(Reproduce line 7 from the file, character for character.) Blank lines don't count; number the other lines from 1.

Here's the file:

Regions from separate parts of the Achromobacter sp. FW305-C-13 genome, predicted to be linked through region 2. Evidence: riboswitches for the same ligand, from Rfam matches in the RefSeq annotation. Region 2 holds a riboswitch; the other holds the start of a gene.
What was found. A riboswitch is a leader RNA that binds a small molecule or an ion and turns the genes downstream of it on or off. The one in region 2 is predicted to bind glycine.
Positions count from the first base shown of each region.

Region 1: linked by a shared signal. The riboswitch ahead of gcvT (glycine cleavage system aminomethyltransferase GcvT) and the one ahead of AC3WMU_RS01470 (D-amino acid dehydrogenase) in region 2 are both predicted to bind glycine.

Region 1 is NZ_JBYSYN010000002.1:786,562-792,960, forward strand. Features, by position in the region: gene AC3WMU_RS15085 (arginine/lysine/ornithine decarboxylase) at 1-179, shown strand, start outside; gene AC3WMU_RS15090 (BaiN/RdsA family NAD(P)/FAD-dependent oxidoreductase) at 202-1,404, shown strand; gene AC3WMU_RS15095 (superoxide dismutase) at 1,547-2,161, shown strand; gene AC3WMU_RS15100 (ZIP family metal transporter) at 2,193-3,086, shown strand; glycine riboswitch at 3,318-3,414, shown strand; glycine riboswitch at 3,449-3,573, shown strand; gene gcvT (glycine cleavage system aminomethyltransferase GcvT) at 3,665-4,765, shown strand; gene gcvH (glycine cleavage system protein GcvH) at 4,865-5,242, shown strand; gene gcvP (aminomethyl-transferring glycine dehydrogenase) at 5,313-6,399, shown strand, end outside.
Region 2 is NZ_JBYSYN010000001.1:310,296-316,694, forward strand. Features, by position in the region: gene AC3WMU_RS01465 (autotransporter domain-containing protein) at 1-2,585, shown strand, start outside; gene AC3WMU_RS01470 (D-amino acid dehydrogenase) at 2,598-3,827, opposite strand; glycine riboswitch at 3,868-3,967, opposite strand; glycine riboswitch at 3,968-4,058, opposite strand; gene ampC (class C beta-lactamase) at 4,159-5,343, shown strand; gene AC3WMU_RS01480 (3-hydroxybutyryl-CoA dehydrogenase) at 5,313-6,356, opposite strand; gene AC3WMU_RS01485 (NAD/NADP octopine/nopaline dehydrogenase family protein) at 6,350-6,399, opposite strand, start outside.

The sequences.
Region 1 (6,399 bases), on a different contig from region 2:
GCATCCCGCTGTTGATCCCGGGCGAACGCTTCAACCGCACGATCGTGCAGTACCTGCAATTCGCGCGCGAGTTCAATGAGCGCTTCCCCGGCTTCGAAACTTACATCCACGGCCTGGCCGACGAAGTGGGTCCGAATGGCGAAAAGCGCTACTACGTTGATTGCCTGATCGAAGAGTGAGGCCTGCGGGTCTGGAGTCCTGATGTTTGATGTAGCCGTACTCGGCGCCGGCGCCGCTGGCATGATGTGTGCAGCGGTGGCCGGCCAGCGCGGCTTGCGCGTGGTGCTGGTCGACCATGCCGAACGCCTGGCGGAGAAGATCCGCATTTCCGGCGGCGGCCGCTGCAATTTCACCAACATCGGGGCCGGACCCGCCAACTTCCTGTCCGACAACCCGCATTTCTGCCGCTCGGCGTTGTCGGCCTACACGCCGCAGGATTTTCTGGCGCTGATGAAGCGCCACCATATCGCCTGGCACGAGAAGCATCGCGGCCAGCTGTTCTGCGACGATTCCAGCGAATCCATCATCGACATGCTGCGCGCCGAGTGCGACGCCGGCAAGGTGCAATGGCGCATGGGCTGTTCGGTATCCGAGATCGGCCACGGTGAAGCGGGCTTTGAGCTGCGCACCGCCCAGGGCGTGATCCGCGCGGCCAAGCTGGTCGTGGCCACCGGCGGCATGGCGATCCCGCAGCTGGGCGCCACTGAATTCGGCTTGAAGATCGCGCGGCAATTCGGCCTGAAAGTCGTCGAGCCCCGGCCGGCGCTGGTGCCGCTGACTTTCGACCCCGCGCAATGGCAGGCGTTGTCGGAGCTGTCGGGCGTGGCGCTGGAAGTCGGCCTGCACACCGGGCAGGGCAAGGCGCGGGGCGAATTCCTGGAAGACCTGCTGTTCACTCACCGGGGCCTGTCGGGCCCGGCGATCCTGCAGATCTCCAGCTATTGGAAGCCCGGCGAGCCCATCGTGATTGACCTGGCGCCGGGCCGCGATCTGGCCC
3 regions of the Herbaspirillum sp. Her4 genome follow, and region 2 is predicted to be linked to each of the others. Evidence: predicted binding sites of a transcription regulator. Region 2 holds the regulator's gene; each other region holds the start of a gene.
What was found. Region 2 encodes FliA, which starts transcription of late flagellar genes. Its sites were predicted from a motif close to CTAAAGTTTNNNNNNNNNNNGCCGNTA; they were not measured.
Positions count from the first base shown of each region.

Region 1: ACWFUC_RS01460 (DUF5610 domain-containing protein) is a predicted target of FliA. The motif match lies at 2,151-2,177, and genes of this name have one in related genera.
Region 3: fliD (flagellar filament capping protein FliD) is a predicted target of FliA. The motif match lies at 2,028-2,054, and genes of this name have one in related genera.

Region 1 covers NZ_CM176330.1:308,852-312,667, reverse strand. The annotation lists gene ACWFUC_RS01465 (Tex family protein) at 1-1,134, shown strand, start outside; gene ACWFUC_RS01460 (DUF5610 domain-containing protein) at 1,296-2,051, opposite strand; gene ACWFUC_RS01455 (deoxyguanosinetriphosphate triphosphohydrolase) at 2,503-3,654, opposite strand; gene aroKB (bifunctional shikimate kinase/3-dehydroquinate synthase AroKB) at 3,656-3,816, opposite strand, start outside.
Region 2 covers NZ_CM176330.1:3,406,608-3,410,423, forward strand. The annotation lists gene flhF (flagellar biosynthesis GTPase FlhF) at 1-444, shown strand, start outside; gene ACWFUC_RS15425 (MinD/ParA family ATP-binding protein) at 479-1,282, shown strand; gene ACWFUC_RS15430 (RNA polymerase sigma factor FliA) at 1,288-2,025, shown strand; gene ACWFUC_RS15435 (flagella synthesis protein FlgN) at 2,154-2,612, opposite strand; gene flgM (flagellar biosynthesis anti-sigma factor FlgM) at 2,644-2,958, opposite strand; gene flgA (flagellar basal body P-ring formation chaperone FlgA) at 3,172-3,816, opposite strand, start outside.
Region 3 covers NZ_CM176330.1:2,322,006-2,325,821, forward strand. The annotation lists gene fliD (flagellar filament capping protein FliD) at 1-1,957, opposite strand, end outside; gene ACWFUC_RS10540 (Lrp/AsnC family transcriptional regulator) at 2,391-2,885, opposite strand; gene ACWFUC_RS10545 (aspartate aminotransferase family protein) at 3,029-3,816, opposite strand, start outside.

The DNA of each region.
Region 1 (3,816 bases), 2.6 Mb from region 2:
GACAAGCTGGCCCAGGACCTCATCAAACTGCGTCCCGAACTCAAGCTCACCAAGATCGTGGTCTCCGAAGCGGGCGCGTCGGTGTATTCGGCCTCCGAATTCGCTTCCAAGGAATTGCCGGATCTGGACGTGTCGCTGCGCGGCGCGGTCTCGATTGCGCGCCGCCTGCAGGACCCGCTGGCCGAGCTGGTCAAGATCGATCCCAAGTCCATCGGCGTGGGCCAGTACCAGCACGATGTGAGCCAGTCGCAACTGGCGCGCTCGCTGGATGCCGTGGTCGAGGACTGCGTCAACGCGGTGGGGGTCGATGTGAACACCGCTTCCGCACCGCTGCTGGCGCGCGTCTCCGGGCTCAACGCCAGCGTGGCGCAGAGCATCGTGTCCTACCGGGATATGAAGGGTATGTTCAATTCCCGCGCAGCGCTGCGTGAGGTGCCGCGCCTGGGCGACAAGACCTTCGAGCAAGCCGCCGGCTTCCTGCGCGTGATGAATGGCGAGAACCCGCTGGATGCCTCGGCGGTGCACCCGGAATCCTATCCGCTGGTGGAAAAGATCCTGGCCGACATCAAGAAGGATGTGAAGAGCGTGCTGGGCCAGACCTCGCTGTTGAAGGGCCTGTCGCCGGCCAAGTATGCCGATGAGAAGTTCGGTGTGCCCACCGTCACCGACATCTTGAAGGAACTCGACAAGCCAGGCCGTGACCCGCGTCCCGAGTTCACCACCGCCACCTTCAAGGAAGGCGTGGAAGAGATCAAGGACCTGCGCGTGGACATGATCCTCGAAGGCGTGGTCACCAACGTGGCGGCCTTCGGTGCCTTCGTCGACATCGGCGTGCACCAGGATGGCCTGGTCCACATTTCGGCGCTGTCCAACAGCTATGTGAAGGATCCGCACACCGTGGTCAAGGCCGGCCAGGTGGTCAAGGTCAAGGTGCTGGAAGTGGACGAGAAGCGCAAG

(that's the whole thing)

The sequences.